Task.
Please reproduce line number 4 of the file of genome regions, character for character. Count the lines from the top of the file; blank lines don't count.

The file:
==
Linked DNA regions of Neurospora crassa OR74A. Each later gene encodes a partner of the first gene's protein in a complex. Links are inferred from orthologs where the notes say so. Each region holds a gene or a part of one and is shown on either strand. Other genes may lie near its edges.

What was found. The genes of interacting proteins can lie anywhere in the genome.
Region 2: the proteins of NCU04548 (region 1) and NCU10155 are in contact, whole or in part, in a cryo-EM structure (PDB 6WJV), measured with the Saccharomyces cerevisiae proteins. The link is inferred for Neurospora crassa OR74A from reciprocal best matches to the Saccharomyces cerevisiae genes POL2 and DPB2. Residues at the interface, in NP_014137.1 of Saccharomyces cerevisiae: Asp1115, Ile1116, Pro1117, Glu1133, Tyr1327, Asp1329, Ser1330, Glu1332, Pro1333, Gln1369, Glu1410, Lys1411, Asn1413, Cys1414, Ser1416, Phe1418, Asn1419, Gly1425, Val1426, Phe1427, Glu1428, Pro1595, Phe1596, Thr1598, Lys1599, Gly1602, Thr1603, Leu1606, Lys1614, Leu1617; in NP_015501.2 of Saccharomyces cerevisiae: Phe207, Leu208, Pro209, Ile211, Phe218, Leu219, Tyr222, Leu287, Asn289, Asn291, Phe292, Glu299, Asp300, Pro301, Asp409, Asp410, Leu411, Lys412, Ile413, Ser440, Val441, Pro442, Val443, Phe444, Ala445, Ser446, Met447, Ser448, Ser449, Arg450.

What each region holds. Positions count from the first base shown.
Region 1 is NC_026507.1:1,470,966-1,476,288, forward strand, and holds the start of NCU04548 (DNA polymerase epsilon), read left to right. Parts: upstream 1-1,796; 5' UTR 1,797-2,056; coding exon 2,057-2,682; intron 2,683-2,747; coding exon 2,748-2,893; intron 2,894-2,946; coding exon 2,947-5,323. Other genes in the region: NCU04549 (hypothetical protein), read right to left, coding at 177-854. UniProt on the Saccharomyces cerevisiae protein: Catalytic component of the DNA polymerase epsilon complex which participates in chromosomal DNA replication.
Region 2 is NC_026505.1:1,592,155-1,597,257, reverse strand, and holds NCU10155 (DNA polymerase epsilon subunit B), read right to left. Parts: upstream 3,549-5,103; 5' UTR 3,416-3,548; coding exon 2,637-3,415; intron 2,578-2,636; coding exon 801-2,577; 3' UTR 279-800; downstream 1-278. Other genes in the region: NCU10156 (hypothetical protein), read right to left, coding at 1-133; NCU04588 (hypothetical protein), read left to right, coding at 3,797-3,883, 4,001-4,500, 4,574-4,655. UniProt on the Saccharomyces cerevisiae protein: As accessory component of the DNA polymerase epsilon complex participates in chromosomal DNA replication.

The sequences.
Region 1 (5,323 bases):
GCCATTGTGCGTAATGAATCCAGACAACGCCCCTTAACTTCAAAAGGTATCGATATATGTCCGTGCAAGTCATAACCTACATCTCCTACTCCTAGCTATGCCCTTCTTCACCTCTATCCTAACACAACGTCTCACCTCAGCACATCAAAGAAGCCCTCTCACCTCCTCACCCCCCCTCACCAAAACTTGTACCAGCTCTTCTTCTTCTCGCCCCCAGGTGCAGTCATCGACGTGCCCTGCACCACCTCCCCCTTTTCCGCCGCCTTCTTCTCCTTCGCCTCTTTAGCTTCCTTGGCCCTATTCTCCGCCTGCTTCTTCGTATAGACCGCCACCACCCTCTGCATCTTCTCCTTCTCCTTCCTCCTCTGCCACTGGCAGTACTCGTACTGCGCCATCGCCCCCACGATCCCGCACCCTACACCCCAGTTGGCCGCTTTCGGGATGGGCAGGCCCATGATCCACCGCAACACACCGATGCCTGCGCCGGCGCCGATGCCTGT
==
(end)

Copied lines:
What each region holds. Positions count from the first base shown.